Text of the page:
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I-601 Waivers: USCIS Request for Evidence During COVID-19 Crisis

Transcript of the above video:

As the title of this video suggests, we are discussing the I601 Waiver and for those who are unaware, the I601 Waiver is often used in cases where an individual has been found to be inadmissible. 

In cases we deal with rather frequently, it is a finding of inadmissibility at a US Embassy or US Consulate outside of the United States. For our practice here we oftentimes see this at the US Embassy in Bangkok, Thailand as well as the US Embassy in Phnom Penh, Cambodia, as well as the US Embassy in Vientiane, Laos; we see findings of inadmissibility made and sometimes, not all the time but sometimes, those findings of inadmissibility can be overcome through use of an I-601 Waiver. 

For those who are unaware, a finding of crimes involving moral turpitude, a prior overstay in the United States, prior acts of prostitution, there is also prior criminal activity; there are a number of things that can be considered a legal ground of inadmissibility and if you have been denied for a visa to the United States based on a legal ground of inadmissibility, it is probably a good idea to contact a legal professional in order to determine whether or not you can either remedy that finding directly with the Embassy perhaps or if it is going to be necessary to deal with an I-601 waiver in order to ultimately be approved and granted a Visa back to the United States.

We deal with 601s fairly frequently here in the office and it appears that COVID-19 can and in cases that we are currently dealing with, likely will have any impact on the processing of Requests for Evidence in I-601 waiver cases. For those unaware a request for evidence, as the name would denote, is a request by the Adjudicating Officer of the I-601 Waiver for further documentation and evidence pertaining to, in some cases the underlying ground of inadmissibility or the ground under which one wants to see the ground of inadmissibility waived; they want to see further evidence associated with that case. Under normal circumstances, that wouldn't be an issue but with COVID-19 or Coronavirus we have to deal with, this is causing delays for folks to be able to respond to these requests for evidence.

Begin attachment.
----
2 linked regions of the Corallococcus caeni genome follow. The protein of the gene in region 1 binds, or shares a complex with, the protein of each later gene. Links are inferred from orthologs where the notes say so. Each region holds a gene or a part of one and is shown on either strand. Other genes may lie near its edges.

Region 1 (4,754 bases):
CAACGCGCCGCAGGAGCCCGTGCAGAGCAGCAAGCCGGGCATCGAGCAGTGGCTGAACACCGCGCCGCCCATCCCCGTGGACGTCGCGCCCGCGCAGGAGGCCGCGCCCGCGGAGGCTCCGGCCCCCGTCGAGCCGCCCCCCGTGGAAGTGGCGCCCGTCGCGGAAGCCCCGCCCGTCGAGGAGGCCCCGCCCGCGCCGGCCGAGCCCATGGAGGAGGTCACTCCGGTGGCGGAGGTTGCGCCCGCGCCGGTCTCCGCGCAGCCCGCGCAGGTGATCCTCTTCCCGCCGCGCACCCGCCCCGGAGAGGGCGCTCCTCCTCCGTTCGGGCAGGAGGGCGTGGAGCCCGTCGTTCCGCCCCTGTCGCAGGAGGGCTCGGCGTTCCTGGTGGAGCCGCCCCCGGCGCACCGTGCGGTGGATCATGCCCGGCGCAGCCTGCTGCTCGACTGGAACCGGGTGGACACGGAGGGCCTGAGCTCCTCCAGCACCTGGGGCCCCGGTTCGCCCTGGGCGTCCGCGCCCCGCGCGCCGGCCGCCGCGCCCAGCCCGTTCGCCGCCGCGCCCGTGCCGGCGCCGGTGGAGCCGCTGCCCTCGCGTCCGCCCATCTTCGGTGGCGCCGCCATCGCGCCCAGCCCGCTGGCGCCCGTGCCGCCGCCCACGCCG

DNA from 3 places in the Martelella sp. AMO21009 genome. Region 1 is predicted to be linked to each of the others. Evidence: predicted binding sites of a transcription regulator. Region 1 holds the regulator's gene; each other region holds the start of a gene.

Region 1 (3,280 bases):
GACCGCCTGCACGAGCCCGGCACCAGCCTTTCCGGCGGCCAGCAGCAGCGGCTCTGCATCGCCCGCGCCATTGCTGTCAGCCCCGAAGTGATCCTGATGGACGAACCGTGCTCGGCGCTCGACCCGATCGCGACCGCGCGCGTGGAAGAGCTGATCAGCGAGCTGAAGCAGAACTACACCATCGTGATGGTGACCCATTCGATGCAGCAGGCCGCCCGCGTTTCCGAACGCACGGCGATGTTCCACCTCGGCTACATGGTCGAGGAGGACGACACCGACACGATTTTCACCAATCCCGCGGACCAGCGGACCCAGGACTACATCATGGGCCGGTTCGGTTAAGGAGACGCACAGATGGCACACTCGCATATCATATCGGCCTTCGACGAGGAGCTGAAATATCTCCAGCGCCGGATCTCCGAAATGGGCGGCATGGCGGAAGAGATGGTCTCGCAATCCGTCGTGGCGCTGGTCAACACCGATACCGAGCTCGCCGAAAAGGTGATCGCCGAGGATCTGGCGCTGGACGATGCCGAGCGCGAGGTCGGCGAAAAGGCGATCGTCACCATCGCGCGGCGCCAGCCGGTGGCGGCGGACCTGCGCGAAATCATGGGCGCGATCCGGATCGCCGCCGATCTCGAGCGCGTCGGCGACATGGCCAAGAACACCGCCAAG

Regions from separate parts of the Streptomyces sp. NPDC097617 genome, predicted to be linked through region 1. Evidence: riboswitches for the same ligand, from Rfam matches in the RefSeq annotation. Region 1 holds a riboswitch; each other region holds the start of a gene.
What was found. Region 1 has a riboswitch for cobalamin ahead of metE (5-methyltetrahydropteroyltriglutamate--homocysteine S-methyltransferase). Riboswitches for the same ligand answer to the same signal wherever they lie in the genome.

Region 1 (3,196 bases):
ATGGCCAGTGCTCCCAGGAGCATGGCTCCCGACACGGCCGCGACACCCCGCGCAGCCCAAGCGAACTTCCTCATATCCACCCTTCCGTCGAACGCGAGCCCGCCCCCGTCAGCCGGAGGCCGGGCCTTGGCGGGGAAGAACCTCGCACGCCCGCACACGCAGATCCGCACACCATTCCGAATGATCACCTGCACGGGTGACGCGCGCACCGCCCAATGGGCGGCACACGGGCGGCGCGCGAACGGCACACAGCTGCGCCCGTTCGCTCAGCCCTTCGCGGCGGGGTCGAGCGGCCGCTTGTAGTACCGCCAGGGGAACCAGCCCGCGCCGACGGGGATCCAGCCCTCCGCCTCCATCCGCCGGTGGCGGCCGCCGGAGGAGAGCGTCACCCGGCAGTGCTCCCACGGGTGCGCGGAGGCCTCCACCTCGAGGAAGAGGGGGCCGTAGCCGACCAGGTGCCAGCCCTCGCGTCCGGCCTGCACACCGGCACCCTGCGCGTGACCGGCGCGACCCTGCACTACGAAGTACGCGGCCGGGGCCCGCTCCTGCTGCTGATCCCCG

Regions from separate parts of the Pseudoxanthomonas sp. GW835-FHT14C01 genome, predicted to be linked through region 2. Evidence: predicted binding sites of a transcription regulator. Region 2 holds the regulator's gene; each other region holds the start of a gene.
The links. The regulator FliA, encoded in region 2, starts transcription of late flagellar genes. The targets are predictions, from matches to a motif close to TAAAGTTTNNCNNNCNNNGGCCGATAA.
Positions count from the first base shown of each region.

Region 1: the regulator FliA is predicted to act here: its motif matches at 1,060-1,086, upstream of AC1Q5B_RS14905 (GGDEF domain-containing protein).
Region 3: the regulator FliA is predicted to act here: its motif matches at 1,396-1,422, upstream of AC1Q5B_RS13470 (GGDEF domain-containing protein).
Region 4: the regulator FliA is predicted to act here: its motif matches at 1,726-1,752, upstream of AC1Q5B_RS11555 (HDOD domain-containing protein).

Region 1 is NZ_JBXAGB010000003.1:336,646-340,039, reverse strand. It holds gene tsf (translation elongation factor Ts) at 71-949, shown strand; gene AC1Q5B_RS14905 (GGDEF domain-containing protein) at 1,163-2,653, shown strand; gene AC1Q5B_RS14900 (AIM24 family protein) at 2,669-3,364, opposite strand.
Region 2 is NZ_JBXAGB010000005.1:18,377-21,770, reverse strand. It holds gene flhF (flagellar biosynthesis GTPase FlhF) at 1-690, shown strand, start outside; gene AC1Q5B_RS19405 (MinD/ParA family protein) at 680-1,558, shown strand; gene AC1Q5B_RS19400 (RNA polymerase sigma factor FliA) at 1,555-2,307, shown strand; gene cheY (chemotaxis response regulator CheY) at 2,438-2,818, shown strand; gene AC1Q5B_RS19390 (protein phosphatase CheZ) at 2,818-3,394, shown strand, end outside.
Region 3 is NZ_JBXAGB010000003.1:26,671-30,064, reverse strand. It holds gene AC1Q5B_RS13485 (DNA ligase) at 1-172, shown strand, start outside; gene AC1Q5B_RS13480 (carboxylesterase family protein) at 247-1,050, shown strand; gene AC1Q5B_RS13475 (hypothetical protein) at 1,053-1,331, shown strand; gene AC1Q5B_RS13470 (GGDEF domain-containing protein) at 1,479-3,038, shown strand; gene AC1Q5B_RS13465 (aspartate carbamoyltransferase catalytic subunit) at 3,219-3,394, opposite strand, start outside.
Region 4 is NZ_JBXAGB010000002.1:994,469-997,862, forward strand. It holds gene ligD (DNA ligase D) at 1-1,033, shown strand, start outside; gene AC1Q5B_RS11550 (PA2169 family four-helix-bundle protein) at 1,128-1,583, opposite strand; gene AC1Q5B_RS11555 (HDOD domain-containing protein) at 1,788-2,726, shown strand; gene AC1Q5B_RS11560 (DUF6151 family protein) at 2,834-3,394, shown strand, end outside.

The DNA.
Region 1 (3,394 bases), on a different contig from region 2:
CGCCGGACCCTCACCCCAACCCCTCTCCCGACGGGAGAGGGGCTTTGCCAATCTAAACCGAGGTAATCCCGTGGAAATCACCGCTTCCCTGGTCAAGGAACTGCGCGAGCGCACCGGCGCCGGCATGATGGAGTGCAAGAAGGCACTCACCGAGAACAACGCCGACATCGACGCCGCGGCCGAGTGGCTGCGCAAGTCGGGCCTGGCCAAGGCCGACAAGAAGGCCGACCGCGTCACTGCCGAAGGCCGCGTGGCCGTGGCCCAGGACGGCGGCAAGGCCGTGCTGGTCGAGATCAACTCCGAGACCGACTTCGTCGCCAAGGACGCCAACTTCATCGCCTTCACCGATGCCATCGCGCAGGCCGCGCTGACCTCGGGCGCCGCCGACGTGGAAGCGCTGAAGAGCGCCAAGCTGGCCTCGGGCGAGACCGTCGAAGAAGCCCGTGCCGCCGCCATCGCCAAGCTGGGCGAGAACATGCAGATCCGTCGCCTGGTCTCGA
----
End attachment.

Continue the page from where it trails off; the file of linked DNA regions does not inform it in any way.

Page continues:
In a recent announcement from USCIS, that is, the announcement is titled: USCIS Announces Flexibility for Requests for Evidence, Notices of Intent to Deny. Quoting directly: "In response to the Coronavirus, COVID-19 pandemic, US Citizenship and Immigration Services announced that it is adopting a measure to assist applicants and petitioners who are responding to Requests for Evidence, RFEs, and Notices of Intent to Deny, NOIDs, dated between March 1 and May 1, 2020. For applicants and petitioners who receive an RFE or NOID dated between March 1 and May 1, 2020, any responses submitted within 60 calendar days after the response deadline set forth in the RFE or NOID will be considered by USCIS before any action is taken. USCIS is adopting several measures to protect our workforce and community and to minimize the Immigration consequences for those seeking Immigration benefits during this time." 

So the thing to take away from this video is Immigration is aware that COVID-19 can have an adverse impact on response times to Requests for Evidence and even in situations involving an I-601 request for a waiver of a ground of inadmissibility, COVID-19 can have a dramatic impact because these are really substantial cases, I-601s.  They require a lot of documentation and evidence to file and they can be very nuanced as well. For this reason, Attorneys often have to put together a lot of documentation to get a case filed and processed through. 

So the thing to take away from this video is notwithstanding the fact that COVID-19 is out there and delaying these cases, USCIS has taken that into consideration and provided a 60-day extension for responding to such a Request for Evidence so long as the request was made between March 1 and May 1 of 2020.